Jordain Carney of the Hill: "The National Archives is doubling down on its refusal to respond to Democratic' requests for documents from Supreme Court nominee Brett Kavanaugh's White House tenure. Archivist David Ferriero wrote in a letter to Sen. Dianne Feinstein (D-Calif.), the top Democrat on the Senate Judiciary Committee, that it is the agency's policy to only respond to requests from a committee chairman, who are all Republicans." Mrs. McC: Sounds to me like an unamerican, um, "rigged" policy. (Also linked yesterday.) Also, see safari's comment on this in yesterday's thread.

Congressional Races

WGRZ-TV: "Carl Paladino announced Saturday that he was putting his name in the mix for the 27th Congressional District. This comes after the incumbent, Rep. Chris Collins, R-Clarence, Erie County, was arrested on federal charges Wednesday and halted his re-election campaign Saturday morning.... In 2017, Paladino was removed from the Buffalo school board, which accused him of willfully sharing confidential information about negotiations with the city's teachers union and a pending lawsuit that was discussed during a closed-door meeting. He had faced a barrage of criticism during his time on the board for racist and controversial remarks." The story lists other people who have expressed interest in running. Thanks to PD Pepe for the heads-up.

Stephanie Murray of Politico: "A high-ranking Republican lawmaker's son donated the 'maximum amount' to a Democrat running to replace his father. Bobby Goodlatte, son of House Judiciary Committee Chairman Rep. Bob Goodlatte (R-Va.), made the surprise announcement on Twitter Sunday night. Goodlatte is retiring after 13 terms in Congress. 'I just gave the maximum allowed donation to Jennifer Lewis, a democrat running for my father's congressional seat. I've also gotten 5 other folks to commit to donate the max. 2018 is the year to flip districts -- let's do this!' Bobby Goodlatte wrote on Twitter.... Donald Trump carried the central Virginia district with nearly 60 percent of the vote in 2016, and Mitt Romney did the same in the 2012 presidential election. Goodlatte received two-thirds of the vote that year." (Also linked yesterday.) ...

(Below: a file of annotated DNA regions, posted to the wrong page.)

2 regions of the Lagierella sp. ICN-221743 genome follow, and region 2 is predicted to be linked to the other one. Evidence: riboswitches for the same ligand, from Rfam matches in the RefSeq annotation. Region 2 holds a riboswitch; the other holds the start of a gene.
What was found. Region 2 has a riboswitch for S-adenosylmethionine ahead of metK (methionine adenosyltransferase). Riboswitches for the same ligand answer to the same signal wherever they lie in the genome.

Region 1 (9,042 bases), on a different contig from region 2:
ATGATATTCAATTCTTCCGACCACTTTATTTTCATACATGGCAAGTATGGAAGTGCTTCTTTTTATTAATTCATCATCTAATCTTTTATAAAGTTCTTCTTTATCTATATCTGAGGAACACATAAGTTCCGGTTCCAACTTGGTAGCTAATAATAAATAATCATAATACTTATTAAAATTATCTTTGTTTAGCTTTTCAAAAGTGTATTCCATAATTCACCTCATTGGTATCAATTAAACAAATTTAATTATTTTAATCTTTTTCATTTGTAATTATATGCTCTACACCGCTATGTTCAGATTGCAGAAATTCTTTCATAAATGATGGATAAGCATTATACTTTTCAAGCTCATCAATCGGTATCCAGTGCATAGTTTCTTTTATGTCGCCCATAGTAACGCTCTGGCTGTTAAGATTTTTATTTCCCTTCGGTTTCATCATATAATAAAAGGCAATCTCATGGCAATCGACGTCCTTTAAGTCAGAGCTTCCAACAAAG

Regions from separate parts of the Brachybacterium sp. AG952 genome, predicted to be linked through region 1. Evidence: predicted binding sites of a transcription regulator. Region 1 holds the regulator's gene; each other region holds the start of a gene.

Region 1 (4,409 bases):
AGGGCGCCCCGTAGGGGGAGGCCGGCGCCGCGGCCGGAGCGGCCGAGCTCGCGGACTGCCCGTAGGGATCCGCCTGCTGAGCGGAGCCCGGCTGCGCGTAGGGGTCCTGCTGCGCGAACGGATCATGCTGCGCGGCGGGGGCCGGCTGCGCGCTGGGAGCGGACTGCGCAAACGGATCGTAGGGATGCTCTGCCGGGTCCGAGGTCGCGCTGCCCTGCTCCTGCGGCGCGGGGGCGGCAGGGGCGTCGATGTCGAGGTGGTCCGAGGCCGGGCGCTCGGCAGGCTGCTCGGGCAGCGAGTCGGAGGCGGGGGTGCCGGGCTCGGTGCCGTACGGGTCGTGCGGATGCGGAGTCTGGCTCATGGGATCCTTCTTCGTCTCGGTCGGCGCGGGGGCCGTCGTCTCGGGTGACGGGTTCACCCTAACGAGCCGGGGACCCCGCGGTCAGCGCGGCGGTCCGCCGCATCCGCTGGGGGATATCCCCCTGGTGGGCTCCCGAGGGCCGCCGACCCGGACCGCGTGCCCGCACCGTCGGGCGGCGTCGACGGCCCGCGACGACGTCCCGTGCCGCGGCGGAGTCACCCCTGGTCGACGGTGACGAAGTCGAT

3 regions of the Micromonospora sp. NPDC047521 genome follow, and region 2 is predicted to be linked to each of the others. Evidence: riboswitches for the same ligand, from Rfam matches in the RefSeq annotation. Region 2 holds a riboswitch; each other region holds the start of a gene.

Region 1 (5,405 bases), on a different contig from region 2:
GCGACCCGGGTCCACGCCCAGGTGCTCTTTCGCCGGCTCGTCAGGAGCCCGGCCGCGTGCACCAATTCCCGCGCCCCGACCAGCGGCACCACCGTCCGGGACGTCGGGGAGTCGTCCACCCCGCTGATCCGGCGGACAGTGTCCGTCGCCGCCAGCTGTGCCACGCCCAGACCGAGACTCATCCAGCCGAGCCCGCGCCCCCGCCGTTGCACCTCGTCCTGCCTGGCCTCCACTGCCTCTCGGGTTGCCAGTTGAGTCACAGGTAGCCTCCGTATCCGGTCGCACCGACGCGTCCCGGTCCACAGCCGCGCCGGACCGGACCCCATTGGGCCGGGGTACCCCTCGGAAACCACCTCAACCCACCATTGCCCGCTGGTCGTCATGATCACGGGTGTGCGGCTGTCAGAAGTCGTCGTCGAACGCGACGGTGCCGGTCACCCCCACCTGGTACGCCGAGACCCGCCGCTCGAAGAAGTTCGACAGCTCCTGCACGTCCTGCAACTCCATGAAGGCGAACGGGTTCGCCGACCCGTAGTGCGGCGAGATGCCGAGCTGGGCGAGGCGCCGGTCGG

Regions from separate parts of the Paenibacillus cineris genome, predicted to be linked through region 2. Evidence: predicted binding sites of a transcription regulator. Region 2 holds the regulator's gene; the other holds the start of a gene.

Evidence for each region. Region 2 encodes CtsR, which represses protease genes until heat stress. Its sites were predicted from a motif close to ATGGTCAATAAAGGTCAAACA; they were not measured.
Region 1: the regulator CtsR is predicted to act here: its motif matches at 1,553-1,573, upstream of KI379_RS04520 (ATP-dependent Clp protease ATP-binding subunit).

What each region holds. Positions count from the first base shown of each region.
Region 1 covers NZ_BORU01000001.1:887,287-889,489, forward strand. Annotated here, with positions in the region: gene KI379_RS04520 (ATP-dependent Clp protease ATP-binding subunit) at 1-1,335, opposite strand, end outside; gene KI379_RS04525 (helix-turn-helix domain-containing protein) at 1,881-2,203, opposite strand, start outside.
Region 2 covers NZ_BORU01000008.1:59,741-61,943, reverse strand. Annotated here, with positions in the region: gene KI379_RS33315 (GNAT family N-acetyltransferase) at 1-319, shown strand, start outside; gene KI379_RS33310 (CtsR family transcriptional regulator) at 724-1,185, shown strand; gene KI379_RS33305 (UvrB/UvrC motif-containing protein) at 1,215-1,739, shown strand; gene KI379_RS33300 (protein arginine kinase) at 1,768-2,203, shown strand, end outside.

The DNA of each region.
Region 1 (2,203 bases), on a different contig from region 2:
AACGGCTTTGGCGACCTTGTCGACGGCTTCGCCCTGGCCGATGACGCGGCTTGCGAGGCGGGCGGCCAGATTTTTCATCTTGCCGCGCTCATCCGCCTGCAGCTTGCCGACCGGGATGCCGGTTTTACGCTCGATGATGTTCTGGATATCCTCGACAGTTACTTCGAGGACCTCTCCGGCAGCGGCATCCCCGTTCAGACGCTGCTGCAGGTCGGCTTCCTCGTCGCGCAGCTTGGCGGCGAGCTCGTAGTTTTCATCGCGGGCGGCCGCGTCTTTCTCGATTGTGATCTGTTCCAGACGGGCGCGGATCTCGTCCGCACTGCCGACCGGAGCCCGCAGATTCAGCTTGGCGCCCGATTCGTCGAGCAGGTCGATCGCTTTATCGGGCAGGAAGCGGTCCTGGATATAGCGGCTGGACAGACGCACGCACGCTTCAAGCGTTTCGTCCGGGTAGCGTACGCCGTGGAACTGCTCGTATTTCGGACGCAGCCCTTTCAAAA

... Update: Jennifer Hansler of CNN: "The son of a prominent House Republican blasted his father's role in the saga leading up to FBI agent Peter Strzok's ouster, less than a day after he announced that he was supporting the Democratic candidate to succeed his father. 'I'm deeply embarrassed that Peter Strzok's career was ruined by my father's political grandstanding. That committee hearing was a low point for Congress,' Bobby Goodlatte, the son of House Judiciary Chairman Bob Goodlatte, tweeted Monday. 'Thank you for your service sir. You are a patriot.'"

Beyond the Beltway

Campbell Robertson of the New York Times: "The West Virginia House of Delegates voted late Monday night to impeach all of the justices on the Supreme Court, a decision prompted initially by reports of extravagant spending on office renovations. In a series of votes that frequently fell along rough party lines, lawmakers approved 11 articles of impeachment against the four sitting justices, sending the process on to the State Senate. Most of the articles involved the chief justice, Allen Loughry, a Republican, who has been suspended since June and is facing a 23-count federal indictment on charges of fraud and false statements. He is accused of using state property for personal use and of deceiving lawmakers, in addition to the charge of 'unnecessary and lavish spending,' most emblematically on a $32,000 office sofa.... Democrats have described the whole process as a partisan power grab; the Legislature and the governor's office are in Republican control, while a majority of the justices on the Supreme Court of Appeals, as the state's highest court is officially known, were elected as Democrats." ...

... Here's a November 2017 WCHS report on the lovely furnishings & renovations:

News Ledes

New York Times: "A bridge in the heart of Genoa collapsed on Tuesday killing 26 people as dozens of vehicles and tons of concrete and steel plunged onto city streets below in a disaster that prompted an emergency review of Italy's aging infrastructure."

Guardian: "A man has been arrested on suspicion of terrorism offences after a car crashed into a number of cyclists and pedestrians before hitting security barriers outside the Houses of Parliament in London, police have said. Armed police swooped on the scene in marked cars moments after the silver Ford Fiesta collided with the barriers at about 7.40am on Tuesday, pointing their weapons at the vehicle before a driver emerged and was placed in handcuffs. The man, in his late 20s, was arrested at the scene and taken to a police station in south London where he remains in police custody. He was the only person in the vehicle, which remains at the scene and is being searched. No weapons were recovered, according to police."

Sunday
Aug122018

The Commentariat -- August 13, 2018

Late Morning/Afternoon Update:

It's all a scam. Everything. -- Akhilleus, on the Trump presidency*